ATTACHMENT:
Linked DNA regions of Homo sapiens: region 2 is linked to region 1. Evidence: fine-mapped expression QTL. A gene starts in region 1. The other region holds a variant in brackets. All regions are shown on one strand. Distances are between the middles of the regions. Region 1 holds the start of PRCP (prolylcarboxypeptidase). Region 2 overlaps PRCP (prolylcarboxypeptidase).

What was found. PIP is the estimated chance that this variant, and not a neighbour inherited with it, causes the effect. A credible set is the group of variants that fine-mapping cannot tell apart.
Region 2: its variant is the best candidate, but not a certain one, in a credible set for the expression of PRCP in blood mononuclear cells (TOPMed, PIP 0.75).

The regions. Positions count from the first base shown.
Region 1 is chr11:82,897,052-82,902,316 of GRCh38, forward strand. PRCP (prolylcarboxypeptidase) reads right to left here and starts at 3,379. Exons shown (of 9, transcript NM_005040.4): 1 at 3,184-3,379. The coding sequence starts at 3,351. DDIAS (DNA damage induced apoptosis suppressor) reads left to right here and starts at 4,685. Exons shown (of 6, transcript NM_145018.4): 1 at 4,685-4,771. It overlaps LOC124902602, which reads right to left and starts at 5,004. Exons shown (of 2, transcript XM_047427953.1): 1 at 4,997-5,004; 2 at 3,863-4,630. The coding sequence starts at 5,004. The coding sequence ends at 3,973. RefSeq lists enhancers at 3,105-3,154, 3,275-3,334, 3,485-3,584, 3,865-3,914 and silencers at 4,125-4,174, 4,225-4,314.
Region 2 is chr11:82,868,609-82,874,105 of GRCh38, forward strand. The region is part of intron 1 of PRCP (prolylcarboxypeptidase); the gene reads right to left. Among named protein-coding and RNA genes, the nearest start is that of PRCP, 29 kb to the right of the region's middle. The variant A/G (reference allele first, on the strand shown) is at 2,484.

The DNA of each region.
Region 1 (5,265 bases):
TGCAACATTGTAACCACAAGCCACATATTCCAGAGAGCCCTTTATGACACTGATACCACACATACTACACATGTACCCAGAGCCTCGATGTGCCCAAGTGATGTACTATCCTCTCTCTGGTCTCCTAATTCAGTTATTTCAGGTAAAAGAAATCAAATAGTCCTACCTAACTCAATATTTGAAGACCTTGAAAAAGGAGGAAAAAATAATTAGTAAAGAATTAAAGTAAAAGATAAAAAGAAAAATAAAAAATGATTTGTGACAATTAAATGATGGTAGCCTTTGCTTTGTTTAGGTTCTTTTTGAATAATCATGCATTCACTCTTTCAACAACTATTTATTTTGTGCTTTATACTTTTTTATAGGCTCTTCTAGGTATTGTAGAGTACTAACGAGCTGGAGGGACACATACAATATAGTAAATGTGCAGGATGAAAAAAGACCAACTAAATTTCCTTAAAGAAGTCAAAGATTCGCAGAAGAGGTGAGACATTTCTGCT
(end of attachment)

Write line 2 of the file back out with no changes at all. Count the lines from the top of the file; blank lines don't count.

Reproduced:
What was found. PIP is the estimated chance that this variant, and not a neighbour inherited with it, causes the effect. A credible set is the group of variants that fine-mapping cannot tell apart.